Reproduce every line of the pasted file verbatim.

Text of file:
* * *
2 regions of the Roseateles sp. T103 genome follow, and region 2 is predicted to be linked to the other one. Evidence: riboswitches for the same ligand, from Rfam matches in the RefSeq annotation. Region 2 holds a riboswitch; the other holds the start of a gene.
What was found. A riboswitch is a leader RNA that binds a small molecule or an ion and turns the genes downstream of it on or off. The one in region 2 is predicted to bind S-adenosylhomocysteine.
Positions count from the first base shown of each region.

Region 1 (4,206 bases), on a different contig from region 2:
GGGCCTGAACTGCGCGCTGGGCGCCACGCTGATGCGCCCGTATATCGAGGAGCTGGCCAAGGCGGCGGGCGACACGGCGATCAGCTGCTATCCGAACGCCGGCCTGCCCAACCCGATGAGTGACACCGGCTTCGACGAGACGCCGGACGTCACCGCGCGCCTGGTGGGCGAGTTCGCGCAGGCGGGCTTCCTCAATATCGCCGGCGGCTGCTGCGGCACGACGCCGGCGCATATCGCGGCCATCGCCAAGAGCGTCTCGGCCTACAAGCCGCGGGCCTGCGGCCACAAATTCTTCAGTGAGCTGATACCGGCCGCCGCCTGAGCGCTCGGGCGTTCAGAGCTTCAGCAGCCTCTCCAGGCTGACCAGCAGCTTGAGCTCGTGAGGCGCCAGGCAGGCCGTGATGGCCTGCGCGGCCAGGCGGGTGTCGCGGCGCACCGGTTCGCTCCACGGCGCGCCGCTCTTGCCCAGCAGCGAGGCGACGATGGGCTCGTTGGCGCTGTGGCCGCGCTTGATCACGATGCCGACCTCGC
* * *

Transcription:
2 regions of the Roseateles sp. T103 genome follow, and region 2 is predicted to be linked to the other one. Evidence: riboswitches for the same ligand, from Rfam matches in the RefSeq annotation. Region 2 holds a riboswitch; the other holds the start of a gene.
What was found. A riboswitch is a leader RNA that binds a small molecule or an ion and turns the genes downstream of it on or off. The one in region 2 is predicted to bind S-adenosylhomocysteine.
Positions count from the first base shown of each region.

Region 1 (4,206 bases), on a different contig from region 2:
GGGCCTGAACTGCGCGCTGGGCGCCACGCTGATGCGCCCGTATATCGAGGAGCTGGCCAAGGCGGCGGGCGACACGGCGATCAGCTGCTATCCGAACGCCGGCCTGCCCAACCCGATGAGTGACACCGGCTTCGACGAGACGCCGGACGTCACCGCGCGCCTGGTGGGCGAGTTCGCGCAGGCGGGCTTCCTCAATATCGCCGGCGGCTGCTGCGGCACGACGCCGGCGCATATCGCGGCCATCGCCAAGAGCGTCTCGGCCTACAAGCCGCGGGCCTGCGGCCACAAATTCTTCAGTGAGCTGATACCGGCCGCCGCCTGAGCGCTCGGGCGTTCAGAGCTTCAGCAGCCTCTCCAGGCTGACCAGCAGCTTGAGCTCGTGAGGCGCCAGGCAGGCCGTGATGGCCTGCGCGGCCAGGCGGGTGTCGCGGCGCACCGGTTCGCTCCACGGCGCGCCGCTCTTGCCCAGCAGCGAGGCGACGATGGGCTCGTTGGCGCTGTGGCCGCGCTTGATCACGATGCCGACCTCGC